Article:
The Log4J Vulnerability in Bing Domain

Log4J Vulnerability was detected in Microsoft’s Bing domain
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Our platform detected a Log4J vulnerability in a domain owned by Microsoft. The Bing domain is now patched and secure, but what about the others?

As reports of the Log4J vulnerability have turned the information security world into turmoil, we’ve put all of our efforts and resources to mitigate the client’s risk. We scanned thousands of websites and applications to identify Log4J vulnerabilities in any of them. 

Since the Log4J event started, Reflectiz scanned (and is still scanning) thousands of websites and services to detect Log4J vulnerabilities that can impact our clients. Our platform detected a major vulnerability in one of Microsoft’s services – Here’s how it played out:

The Bing Domain – What We Found and How

We started scanning for any domains connected to any of the Apache Advisory digital components by sending a non-malicious payload to try and trigger a reaction from the potentially compromised server and determine whether it’s vulnerable or not. 

One of these domains we checked was, a domain connected to the Microsoft UET component that exists within roughly 300k websites, including Fiverr, Canva, WordPress,, and many more. 

Just to emphasize the scale, we’re talking about hundreds of millions of users that had their data exposed and unprotected, as this vulnerability enabled an attacker to access any data that was processed by the Spark servers.

Why It Matters

The Log4J vulnerability doesn’t only threaten an organization’s servers; it may exist in any one of its dozens of third parties and digital vendors. It means that while your servers may be secured, your third and fourth parties may not be. 

The communications that your website maintains with your digital vendors’ servers create a blind spot that has the potential to impact your website’s security and data privacy, just like what happened in this case with Apache’s Spark components.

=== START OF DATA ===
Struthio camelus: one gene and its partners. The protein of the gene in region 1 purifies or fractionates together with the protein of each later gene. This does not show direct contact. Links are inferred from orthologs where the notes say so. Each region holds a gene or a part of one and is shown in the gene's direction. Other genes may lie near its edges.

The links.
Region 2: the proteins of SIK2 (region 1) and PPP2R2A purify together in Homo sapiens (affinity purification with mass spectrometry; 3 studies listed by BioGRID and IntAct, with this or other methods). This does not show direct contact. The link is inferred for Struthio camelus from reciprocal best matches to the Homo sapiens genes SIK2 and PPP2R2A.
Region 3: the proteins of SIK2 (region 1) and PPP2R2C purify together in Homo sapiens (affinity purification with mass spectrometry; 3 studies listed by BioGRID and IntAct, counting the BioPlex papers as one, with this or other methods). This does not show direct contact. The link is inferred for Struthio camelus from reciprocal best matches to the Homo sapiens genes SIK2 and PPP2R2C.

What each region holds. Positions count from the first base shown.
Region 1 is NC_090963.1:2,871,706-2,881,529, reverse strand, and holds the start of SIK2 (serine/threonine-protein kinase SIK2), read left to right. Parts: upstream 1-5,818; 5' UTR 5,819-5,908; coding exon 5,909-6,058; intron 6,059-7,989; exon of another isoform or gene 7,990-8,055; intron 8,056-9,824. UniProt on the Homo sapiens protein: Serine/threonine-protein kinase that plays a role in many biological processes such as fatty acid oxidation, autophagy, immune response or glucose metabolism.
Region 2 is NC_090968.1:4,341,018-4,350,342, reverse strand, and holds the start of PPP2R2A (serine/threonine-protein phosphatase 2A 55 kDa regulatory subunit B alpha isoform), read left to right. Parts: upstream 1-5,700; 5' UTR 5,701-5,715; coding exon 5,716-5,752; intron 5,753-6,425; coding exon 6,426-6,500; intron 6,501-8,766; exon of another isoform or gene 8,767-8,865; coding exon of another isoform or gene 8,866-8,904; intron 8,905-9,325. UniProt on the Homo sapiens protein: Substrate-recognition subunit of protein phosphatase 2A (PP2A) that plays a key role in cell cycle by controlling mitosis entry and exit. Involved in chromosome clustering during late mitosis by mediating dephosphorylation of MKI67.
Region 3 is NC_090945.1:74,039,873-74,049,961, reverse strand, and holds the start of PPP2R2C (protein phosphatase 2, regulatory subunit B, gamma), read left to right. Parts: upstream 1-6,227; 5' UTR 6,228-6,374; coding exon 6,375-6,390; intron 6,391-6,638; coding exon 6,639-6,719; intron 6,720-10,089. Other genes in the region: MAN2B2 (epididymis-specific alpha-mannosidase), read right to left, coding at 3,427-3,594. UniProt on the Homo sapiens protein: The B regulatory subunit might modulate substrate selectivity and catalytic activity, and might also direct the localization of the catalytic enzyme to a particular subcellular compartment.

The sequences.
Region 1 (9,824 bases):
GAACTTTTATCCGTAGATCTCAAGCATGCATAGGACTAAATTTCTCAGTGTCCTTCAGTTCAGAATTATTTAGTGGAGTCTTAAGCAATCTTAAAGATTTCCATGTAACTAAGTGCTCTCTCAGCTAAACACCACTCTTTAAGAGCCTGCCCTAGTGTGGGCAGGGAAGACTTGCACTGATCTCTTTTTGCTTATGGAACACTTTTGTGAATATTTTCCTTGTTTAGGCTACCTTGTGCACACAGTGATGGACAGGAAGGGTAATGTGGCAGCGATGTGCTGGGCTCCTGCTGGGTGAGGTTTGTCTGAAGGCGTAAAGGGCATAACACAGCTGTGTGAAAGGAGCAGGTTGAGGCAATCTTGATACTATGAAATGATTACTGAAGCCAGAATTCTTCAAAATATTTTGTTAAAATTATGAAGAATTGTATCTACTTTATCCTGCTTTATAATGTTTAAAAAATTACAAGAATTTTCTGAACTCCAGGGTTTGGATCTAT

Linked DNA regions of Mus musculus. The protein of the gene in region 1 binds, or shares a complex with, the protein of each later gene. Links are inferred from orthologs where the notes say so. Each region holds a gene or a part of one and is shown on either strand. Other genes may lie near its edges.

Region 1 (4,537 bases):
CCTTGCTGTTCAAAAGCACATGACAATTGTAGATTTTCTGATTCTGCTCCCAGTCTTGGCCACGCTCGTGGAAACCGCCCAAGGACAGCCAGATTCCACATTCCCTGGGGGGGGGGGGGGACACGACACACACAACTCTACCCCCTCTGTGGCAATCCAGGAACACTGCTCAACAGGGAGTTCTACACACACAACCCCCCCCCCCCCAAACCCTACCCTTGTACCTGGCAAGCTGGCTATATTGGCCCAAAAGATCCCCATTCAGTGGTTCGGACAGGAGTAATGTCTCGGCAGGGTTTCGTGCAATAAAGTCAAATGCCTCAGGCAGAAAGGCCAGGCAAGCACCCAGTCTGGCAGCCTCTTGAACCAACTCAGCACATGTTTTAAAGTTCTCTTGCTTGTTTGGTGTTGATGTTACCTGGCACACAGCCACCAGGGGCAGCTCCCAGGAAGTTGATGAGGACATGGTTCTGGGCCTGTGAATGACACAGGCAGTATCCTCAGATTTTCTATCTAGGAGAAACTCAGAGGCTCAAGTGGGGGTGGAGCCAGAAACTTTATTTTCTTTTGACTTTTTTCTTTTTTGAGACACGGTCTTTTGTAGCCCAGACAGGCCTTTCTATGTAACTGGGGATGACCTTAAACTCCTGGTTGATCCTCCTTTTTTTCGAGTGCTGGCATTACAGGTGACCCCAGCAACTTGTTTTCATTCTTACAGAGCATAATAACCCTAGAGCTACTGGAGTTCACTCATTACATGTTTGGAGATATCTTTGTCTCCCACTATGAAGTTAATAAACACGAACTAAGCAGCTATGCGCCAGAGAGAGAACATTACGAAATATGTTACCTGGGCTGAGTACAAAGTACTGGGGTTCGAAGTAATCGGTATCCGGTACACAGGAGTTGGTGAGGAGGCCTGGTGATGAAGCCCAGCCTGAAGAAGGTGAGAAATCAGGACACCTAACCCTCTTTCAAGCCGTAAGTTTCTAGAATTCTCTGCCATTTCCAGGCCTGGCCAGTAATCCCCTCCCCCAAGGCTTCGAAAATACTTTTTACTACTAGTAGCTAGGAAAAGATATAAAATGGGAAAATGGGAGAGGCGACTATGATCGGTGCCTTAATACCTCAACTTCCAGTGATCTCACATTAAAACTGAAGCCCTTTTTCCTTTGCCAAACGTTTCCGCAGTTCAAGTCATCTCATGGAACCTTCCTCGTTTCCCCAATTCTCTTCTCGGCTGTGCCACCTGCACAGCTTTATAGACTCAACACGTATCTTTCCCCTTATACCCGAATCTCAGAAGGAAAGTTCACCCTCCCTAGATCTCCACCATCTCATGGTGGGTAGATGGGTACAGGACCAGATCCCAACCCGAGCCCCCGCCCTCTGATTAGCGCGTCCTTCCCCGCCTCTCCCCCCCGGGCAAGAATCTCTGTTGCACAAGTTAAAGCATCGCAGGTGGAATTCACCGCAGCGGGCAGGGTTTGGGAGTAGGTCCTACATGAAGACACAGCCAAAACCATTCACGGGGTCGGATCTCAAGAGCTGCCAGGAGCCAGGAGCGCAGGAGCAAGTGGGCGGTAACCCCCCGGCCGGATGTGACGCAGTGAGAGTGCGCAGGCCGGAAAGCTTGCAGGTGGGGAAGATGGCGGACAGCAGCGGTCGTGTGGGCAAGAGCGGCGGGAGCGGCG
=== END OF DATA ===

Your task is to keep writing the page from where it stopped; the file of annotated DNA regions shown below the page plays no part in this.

When your website is communicating with your vendors’ servers. These vendors may send and receive data, which means that your user’s sensitive data can also be on that server. It means that even if your servers are fully secured, your users’ data is still at high risk since it’s all being processed by an unprotected vendor of yours. 

This can end up with data leakage and privacy violations that threaten your organization with brand damages and heavy fines, or it might even escalate into the attackers sending malicious JavaScript into your website (i.e., e-Skimming, or Magecart attacks).

In simple words: if a server controlled by a third party that connected to your website has been attacked, your website will probably be attacked as well.

How did we respond to the discovery?

As part of our efforts to make our clients safe, we notified all of our clients and prospects and worked closely with their security teams, explaining the vulnerability, the risk, and how we suggest to act. In this case, we recommended removing the service until the vulnerability is solved from the vendor’s (Microsoft) side. 

Under the responsible disclosure procedure, we also notified Microsoft and shared our findings with them. Once the issue was resolved and the vulnerable component patched, we notified all of our clients that it is safe to use it again.

The Log4J blind spot – An Ongoing Event

It’s important to emphasize that the Log4J vulnerability is an ongoing event, and we are still looking for more vulnerabilities that haven’t been discovered yet. However, it is also crucial that any organization learn their lessons from this case and make sure that they have the tools to mitigate risks coming from the third- and fourth-party dependencies connected to their websites. 

Want to scan Log4J vulnerabilities caused by digital applications connected to your website? Start now for free and get full website mapping in just 10 minutes.

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